Blog Post #686 – Cold Stress Alert Issued

Excerpt from the OH&S Canada magazine

The Workers Compensation Board of Manitoba has issued a reminder on safe work procedures during the winter months to outdoor workers.

“Extreme cold is as serious as any other health risk in the workplace and must be taken seriously,” the Board said in a statement on January 22, 2013.

Cold stress, which affects the body’s ability to control it internal temperature, can result in serious illness or death. Cold temperatures, high winds, immersion in low temperature water, physical exertion and improper or inadequate clothing are some factors that can put a worker at risk of frostbite and hypothermia, the statement adds.

Some of the measures to prevent cold stress include assessing weather conditions before heading out to the worksite and monitoring oneself and co-workers once there; donning layered, dry and insulated clothing with a windproof and waterproof outer shell; taking warm-up breaks in heated shelters; staying hydrated with warm, sweet drinks, and keeping the body in motion but limiting heavy work to avoid perspiration.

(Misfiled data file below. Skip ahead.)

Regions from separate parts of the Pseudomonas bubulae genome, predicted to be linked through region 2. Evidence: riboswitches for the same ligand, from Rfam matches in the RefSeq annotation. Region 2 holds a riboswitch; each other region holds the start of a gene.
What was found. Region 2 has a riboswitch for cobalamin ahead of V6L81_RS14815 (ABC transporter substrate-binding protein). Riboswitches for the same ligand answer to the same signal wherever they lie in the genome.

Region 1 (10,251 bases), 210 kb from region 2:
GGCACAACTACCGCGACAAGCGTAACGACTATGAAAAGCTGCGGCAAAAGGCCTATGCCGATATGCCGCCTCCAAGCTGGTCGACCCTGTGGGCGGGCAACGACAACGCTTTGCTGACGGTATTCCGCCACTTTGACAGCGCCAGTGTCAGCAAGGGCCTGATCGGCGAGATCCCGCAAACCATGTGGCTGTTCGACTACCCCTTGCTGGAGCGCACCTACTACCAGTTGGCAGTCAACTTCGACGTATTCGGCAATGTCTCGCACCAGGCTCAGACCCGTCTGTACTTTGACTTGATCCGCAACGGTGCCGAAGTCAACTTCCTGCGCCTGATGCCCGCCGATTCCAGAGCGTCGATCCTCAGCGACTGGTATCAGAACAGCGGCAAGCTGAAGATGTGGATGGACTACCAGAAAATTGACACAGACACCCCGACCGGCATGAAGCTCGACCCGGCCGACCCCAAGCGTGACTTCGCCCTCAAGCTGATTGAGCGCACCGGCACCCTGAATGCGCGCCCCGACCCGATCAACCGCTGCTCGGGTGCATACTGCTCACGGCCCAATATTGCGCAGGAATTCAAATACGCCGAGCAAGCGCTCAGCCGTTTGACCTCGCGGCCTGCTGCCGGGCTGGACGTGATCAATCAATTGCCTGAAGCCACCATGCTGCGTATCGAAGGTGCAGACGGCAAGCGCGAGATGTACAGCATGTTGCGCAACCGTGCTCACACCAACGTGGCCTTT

A worker suffering from cold stress should be moved to a warm area and encouraged to stay moving. Wet clothes should be removed and replaced with dry ones and medical attention should be sought immediately if a worker is experiencing hypothermia or extreme frostbite, the statement adds.

My opinion

Cold stress is a real physical hazard and must be recognized as one. Once a hazard such as this has been identified then an assessment must be carried out to determine the type and level of cold stress controls are necessary and required.

The immediate health effects of cold stress are restlessness, decreased alertness and a lack of concentration. Performance of complex manual and mental tasks is impaired. Numbness and weakness may contribute to other health and safety hazards. In particular, a worker may become more vulnerable to musculoskeletal system, such as muscle strain. If exposure is prolonged or extreme, frostbite and/or hypothermia may result.

Ensure your workplace has a set of safe operating procedures (SOPs) dealing with possible cold hazards in your workplace. The government of Ontario, through the Ministry of Labour, demands it! It seems that the government of Manitoba demands it too!

Remember – In Ontario, “ALL Accidents are Preventable”

HRS Group Inc. has a great team that can help you with all your health and safety needs including ‘Due Diligence’, ‘Cold Hazard Safety Awareness’ and ‘Standard Operating Procedures’. Contact Deborah toll free at 1-877-907-7744 or locally at 705-749-1259.

We can also be reached at 

‘Work’ and ‘Play’ safe.

Daniel L. Beal
CHSEP – Advanced Level
VP & Senior Trainer
HRS Group Inc.

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